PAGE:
Depression is a mood disorder which is characterised by a persistently low mood and loss of interest in performing activities. Having depression interferes with daily life and normal functioning. According to the World Health Organization, 36.9% of Indian adults have suffered from a mild to moderately-severe depression in their lifetime and another 1.8% have experienced a severe manifestation of the illness. Working adults, in particular, are seen to have high rates of depression and there are many studies that show a relationship between high levels of stress and presence of depression.
Having depression can compromise the quality of your work. When you are depressed, being assigned even the smallest task may make you feel like you have the weight of the world on your shoulders. There are, however, some small things you could incorporate into your daily life that can help you be more productive while continuing to manage your depression.
Having a Routine
Creating a daily routine helps to take the thought out of what you have to do. It gives you a structured day, and helps you to avoid being forced to make choices, something that’s difficult to do when you are depressed.
Schedule out your tasks and set yourself achievable deadlines. Working within a flexible schedule helps to keep oneself on track. On days when your mood is elevated, you may be able to complete additional work to compensate for the days you don’t feel as good.
Breaking up Assignments
Break up your assignments or responsibilities into smaller tasks which requires less effort. These smaller tasks will be easier to complete and achieve. Additionally, the sense of accomplishment as you finish each task helps to keep you motivated when you move on to the next one.
Adjust Your Expectations for Your Performance
It is important to set out realistic goals for yourself that you believe you can accomplish. Try to do this on a daily basis based on how you are feeling. If you are feeling particularly unmotivated, remember that it is okay and that completing even the smallest of tasks can still count as being productive.
On days when you feel a lack of motivation, you could try to provide yourself with an incentive for completing a task. These incentives can be anything that makes you feel better and will help provide you the motivation to complete the next task.
It often helps to take breaks in between tasks. Taking periodic time-outs help to decrease the level of the stress hormone, cortisol and increases the amount of other chemicals such as dopamine that help us to feel good. Breaks help us become more productive. Allowing yourself to mentally disengage from your work related thoughts for a brief period may help bring in a fresher perspective once you return to the task at hand. Additionally, it may be a good idea to use the break to stretch and walk around. Changes in surroundings can also provide a distraction from worrying about your lack of productivity, and in fact, may provide you the motivation you were lacking earlier on.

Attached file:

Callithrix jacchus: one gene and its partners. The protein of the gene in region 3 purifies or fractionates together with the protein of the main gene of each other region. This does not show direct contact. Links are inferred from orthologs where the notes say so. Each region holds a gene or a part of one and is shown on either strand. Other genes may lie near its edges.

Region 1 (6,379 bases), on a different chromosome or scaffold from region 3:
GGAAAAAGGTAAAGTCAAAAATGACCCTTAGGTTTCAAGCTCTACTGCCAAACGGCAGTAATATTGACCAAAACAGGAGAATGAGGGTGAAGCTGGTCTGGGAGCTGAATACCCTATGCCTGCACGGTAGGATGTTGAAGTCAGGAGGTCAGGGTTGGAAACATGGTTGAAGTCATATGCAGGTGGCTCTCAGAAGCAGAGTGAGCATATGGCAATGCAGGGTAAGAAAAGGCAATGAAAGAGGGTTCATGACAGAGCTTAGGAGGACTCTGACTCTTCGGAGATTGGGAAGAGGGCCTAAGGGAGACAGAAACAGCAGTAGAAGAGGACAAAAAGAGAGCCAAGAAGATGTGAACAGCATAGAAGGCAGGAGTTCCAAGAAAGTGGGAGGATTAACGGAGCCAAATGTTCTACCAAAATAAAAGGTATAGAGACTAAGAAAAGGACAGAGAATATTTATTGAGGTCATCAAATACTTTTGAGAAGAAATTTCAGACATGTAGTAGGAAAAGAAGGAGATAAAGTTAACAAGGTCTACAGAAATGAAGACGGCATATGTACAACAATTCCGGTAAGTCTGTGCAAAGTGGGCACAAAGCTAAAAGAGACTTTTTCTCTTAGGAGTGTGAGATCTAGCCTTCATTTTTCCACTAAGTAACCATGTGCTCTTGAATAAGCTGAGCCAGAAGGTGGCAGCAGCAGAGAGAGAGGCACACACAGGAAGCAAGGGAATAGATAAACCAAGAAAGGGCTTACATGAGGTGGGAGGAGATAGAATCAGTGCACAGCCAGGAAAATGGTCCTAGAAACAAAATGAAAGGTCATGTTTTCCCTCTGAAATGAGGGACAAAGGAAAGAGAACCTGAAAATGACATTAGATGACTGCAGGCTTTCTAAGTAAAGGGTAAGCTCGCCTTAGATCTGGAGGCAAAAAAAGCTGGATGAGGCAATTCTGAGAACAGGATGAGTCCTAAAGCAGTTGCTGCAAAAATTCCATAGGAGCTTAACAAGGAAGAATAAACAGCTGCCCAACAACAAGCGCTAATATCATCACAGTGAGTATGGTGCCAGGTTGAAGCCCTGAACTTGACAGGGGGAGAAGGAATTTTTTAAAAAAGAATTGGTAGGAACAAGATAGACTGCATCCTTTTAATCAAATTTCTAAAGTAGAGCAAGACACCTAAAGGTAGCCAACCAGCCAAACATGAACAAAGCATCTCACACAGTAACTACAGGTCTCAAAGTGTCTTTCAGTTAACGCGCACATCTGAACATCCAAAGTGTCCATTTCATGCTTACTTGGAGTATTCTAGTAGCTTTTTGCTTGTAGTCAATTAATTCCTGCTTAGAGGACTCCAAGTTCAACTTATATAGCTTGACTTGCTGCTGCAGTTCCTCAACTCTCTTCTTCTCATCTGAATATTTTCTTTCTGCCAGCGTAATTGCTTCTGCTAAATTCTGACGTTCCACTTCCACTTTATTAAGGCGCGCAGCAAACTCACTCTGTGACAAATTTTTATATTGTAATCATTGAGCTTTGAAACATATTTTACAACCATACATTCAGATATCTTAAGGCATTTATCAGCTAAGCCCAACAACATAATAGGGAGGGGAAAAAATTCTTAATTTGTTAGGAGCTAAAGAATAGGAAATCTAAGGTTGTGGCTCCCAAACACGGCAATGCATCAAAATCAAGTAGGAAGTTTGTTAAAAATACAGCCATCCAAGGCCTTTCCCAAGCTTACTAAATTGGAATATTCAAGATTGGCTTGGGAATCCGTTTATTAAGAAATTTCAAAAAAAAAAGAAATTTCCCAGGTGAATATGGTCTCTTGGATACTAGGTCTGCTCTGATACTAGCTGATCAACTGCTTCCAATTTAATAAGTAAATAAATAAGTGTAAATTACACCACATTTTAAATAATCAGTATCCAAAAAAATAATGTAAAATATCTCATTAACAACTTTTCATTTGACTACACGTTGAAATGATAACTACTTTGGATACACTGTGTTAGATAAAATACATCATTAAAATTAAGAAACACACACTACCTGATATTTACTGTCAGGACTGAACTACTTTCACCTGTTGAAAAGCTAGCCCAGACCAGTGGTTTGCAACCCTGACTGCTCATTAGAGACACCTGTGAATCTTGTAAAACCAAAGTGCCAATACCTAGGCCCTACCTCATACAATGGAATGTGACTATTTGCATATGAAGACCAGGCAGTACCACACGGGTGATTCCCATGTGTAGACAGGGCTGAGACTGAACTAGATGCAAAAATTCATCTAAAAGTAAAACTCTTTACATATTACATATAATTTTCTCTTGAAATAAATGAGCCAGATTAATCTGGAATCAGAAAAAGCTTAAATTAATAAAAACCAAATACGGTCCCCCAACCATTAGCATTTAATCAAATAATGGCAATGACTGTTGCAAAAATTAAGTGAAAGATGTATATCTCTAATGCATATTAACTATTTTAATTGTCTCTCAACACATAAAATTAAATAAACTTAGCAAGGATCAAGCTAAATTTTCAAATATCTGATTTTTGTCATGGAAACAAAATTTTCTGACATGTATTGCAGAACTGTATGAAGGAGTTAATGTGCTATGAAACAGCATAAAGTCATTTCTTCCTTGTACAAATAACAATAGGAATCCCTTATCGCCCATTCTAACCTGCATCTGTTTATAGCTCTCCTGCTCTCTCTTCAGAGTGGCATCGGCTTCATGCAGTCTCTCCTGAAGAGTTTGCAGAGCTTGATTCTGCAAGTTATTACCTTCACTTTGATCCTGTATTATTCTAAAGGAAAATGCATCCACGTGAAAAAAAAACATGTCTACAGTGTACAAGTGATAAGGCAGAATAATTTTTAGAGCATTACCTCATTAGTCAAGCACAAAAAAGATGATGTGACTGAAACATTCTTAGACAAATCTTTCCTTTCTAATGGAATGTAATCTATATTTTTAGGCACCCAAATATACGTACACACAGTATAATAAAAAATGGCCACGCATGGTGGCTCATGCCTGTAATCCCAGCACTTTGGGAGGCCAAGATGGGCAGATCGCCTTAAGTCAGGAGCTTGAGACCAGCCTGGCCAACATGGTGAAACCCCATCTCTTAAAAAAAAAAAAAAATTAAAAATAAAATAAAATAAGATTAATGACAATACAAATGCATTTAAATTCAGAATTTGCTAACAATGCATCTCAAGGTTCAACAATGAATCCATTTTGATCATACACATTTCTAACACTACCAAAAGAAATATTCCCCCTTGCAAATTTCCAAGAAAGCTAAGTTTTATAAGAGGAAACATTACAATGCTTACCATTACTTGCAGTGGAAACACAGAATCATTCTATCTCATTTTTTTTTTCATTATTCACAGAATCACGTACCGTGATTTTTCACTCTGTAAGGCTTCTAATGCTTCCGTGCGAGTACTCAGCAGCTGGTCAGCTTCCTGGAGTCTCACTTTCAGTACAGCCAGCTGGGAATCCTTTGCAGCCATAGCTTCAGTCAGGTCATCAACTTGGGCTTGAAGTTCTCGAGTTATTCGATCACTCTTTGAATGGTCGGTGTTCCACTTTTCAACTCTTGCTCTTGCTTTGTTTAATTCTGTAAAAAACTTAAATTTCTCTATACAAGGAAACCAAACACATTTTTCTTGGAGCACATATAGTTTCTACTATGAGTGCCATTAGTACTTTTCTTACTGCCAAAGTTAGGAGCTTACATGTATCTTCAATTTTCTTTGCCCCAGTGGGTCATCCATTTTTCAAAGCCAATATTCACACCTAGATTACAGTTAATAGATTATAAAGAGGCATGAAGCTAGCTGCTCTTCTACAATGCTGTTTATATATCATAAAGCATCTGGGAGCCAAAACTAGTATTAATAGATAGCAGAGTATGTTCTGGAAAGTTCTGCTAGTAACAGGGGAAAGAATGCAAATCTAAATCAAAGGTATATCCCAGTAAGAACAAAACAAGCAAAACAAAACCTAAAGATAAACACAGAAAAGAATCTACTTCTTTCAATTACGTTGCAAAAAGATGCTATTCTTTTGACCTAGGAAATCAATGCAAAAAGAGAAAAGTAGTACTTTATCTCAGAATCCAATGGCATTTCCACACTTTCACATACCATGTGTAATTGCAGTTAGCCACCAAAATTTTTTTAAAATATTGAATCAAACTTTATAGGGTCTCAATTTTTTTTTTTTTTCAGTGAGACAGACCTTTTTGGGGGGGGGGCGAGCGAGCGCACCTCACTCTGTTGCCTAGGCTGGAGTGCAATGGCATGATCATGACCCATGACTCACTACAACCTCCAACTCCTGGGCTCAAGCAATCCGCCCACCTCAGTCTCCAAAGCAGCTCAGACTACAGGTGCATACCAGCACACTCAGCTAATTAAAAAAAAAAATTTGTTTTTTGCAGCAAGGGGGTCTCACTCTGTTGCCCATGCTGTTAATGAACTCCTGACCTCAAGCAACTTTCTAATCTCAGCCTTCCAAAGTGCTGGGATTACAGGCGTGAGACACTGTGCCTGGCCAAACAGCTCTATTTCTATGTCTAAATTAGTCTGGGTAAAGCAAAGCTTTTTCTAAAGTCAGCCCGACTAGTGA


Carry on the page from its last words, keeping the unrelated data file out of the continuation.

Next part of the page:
Rearrange Your Surroundings
Moving furniture and stationery around will make your workspace look new and interesting and this may further rejuvenate your mood.
Make a list of the things that make you feel better or things that you usually enjoy. Then, try to find ways to bring a few of these things into your daily routine. When you are feeling especially down, treat yourself: indulge in eating your favourite food, or watching your favourite movie.
Inform your family and friends about your mental health issues and let them support you through some of your more difficult days. Opening up to one or two more people who you trust may help make you feel less isolated. Try creating a support group at work who can give you support, should you need it.
Incorporate at least 30 minutes of exercise into your daily schedule. When you exercise, your body releases endorphins, chemicals which interact with your brain to create a feeling of euphoria or happiness. Regular exercise has been shown to reduce stress and reduce feelings of anxiety and depression
When you feel especially depressed or stressed out, it can help to practise some breathing exercises or other relaxation techniques. They have shown to help relieve depression and are most effective when they are integrated into your daily routine.
Take Things One Step At a Time
Finally, the most important tip is to take things one at a time. Focus on the present and immediate tasks first, and once you complete them, then move on to tasks that have later deadlines. Focussing on the present will give you a sense of urgency which acts as an external motivator and hence will help you.
Disclaimer: Please remember that these are only suggestions and may not work for everyone. Some of the tips are especially for people with high functioning anxiety and depression who may thrive on organization and structure. If none of these suggestions work for you, please seek support from a mental health professional.
Postpartum depression is a mental health disorder that can affect mothers within the first twelve weeks of childbirth In India, It has been estimated that nearly 20% of mothers suffer from postpart...
The emergence of COVID-19 has profoundly impacted mental health worldwide, as it contributed to the prevalence of feeling depressed and alone. Depression can sneak up on you in unexpected ways. Ide...
As we inch closer towards an individualistic society, without adequate support systems in place, mental health concerns like depression are seen to be increasing at a fast pace.